Let's assume that your family members are sitting to watch a sitcom / movie. They call you to join them for watching it, but you refuse it because you've already watched it and this is a repeat of the sitcom/movie. What adjective would you use for that episode of the series or that film to indicate that e.g. the movie/episode was shown just this morning and I have watched it?

Would it be possible to say:

— I've already watched it! It's a rerun / repetitive episode / movie.

I wonder what adjective would you normally use here?

  • 1
    You already used the word I would use: It's a repeat. Commented Jul 22, 2019 at 14:47
  • Well @Weather Vane we can also say: "It's a rerun" for sure! But as I mentioned, I'm looking for an adjective here. :)
    – A-friend
    Commented Jul 22, 2019 at 14:52
  • 1
    I think a rerun would be the whole series, not an episode. You can also use the noun as an adjective: "It's a repeat episode". But movies are a bit different from episodes and series. Unsure... it's either a premiere or you've seen it before, or it's been on before. Commented Jul 22, 2019 at 14:56
  • 1
    A repeat episode, a rerun series. "This episode is a repeat of the one shown this morning". "The series is a rerun of the one shown last year". Commented Jul 22, 2019 at 15:21
  • 1
    This series, as it is usually a non-count noun, like equipment and storage. Commented Jul 23, 2019 at 8:11

1 Answer 1


"Rerun" doesn't have the same meaning it used to have. Back before everything was on demand, and even further back, before televisions had recording devices like VCRs, televisions shows would be broadcast once and then that was it. If you missed an episode, you had to wait until the network decided to broadcast a "rerun" of that episode. "Rerun" never really applied to movies, unless they had been previously broadcast on television as some kind of special event.

Nowadays, as long as a movie or TV show is available online, you can watch it as many times as you like. I wouldn't use the term "rerun" or even "repeat" for this, since it sounds like something has been "repeated" without your conscious input.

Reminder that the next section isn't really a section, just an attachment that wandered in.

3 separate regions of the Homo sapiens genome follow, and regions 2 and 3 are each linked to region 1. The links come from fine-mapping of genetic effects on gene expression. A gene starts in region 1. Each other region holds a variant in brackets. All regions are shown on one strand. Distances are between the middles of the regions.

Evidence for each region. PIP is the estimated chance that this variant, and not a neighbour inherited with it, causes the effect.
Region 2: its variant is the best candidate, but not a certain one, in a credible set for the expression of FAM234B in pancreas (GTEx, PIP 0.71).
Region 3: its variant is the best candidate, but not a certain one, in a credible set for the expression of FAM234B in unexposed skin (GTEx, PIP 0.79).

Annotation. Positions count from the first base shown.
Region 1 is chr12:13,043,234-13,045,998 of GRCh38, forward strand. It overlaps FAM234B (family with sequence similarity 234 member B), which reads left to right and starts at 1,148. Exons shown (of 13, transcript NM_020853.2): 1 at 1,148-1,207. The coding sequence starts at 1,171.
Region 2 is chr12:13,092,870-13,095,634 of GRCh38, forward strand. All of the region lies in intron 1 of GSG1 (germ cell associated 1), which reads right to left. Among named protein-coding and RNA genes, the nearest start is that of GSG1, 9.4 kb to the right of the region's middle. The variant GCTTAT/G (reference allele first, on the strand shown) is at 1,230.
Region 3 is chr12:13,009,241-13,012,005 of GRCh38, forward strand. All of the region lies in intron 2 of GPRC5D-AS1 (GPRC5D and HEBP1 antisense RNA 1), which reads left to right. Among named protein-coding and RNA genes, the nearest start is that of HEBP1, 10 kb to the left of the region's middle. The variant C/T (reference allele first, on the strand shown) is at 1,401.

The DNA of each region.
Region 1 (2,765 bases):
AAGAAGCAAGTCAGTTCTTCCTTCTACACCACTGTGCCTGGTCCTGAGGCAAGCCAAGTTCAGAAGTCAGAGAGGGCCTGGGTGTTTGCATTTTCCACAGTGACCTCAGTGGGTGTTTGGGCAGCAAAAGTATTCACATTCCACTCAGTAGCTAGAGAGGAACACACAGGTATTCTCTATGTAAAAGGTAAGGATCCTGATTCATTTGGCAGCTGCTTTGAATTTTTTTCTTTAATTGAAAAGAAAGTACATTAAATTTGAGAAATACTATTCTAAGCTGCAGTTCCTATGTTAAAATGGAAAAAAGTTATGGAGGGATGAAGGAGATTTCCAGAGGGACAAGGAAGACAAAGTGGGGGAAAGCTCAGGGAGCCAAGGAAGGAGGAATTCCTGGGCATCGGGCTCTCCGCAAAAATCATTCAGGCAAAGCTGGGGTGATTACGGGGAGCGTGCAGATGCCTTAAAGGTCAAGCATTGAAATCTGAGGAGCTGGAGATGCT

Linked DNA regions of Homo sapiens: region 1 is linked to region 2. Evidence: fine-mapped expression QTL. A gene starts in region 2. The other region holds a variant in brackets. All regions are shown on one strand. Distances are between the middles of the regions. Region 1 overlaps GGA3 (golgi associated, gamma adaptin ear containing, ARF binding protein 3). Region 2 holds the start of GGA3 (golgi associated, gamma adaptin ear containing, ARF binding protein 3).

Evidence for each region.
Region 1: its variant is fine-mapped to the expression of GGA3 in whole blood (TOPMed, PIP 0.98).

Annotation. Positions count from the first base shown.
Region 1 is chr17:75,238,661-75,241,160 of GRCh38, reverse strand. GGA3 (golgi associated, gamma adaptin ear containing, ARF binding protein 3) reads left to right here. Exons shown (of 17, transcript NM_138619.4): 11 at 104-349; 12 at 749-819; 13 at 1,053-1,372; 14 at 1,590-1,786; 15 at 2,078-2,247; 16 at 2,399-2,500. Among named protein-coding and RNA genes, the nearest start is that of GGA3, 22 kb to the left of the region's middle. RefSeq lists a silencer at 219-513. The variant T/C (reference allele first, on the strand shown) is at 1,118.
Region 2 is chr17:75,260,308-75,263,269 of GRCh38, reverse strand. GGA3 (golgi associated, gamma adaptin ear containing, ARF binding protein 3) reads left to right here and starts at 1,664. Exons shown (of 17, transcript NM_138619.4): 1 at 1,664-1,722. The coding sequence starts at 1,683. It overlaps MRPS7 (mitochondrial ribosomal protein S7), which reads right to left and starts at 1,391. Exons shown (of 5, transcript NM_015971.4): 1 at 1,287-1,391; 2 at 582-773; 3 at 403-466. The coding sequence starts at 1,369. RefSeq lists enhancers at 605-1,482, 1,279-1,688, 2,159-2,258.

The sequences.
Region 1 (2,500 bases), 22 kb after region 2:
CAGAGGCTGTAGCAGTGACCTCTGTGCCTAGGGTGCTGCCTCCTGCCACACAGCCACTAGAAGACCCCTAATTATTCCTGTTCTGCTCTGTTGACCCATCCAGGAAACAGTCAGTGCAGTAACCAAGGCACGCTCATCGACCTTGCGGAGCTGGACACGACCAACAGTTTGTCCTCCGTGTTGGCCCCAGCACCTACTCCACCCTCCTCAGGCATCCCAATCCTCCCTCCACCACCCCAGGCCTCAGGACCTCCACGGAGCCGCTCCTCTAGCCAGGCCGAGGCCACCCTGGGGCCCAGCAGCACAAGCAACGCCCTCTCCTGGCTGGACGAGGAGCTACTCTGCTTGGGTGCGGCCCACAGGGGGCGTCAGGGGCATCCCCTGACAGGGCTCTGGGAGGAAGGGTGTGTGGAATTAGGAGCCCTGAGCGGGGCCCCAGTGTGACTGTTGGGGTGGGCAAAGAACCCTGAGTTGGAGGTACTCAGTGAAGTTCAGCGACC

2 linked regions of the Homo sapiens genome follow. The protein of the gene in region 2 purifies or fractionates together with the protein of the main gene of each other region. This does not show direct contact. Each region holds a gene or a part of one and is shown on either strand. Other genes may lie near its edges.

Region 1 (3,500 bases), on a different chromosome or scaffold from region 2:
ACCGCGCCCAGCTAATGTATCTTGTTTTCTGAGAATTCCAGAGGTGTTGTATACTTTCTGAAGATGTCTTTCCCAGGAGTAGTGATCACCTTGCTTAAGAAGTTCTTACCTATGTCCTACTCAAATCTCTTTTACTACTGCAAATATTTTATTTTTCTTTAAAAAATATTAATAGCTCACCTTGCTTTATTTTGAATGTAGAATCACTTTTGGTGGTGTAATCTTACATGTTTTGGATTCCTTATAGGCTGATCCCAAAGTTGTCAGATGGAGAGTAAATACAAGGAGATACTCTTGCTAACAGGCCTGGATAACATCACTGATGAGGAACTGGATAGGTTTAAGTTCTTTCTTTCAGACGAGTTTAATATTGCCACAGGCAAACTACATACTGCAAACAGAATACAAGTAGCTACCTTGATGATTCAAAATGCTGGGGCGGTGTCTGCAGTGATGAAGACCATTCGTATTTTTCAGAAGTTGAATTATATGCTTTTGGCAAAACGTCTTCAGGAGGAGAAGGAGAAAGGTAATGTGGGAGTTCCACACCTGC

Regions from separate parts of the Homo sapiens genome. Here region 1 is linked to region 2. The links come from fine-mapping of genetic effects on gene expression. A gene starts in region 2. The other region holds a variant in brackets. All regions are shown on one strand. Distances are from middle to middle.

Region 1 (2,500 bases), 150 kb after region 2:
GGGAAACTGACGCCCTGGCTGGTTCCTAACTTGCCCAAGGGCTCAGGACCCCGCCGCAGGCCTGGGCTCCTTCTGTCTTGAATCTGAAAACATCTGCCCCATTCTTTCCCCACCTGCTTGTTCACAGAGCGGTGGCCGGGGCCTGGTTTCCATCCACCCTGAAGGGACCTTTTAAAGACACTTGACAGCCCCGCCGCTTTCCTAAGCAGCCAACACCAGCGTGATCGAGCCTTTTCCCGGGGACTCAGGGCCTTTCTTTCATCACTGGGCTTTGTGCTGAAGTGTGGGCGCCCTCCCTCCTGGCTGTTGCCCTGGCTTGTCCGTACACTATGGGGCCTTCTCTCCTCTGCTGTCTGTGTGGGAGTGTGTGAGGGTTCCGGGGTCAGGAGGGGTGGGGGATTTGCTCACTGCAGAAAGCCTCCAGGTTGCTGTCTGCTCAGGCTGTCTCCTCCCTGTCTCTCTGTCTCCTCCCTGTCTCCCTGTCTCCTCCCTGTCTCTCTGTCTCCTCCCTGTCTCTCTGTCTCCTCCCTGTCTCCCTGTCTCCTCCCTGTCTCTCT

Instead I would keep it simple, something like:

I don't want to watch that movie. I've seen it (before).

a line often heard when I'm with friends and we're trying to find something to watch. With everything online it's nearly impossible to find something that no one in a group of five or more people has not seen.

  • Thank you @Andrew. But let's suppose some countries in which TV channels do not cover TV shows' or movies or series on the Internet and someone who has not seen it's original/first broadcast should wait for its repeat/rerun! Then I wonder what word can be used for an episode / a whole series / a movie?
    – A-friend
    Commented Jul 22, 2019 at 15:58
  • 1
    @A-friend In places that don't have on-demand media, then "rerun" might still apply. It usually relates to a single episode of a TV show, or a single movie.
    – Andrew
    Commented Jul 22, 2019 at 16:00
  • So my conclusion from what you @Andrew and Weather Vane have mentioned is as following: (for a sinhle episode of a series, both "repeat" and "rerun" are applicable) - (for a whole series or a movie only "rerun" applies). Do you confirm?
    – A-friend
    Commented Jul 22, 2019 at 16:44

You must log in to answer this question.

Not the answer you're looking for? Browse other questions tagged .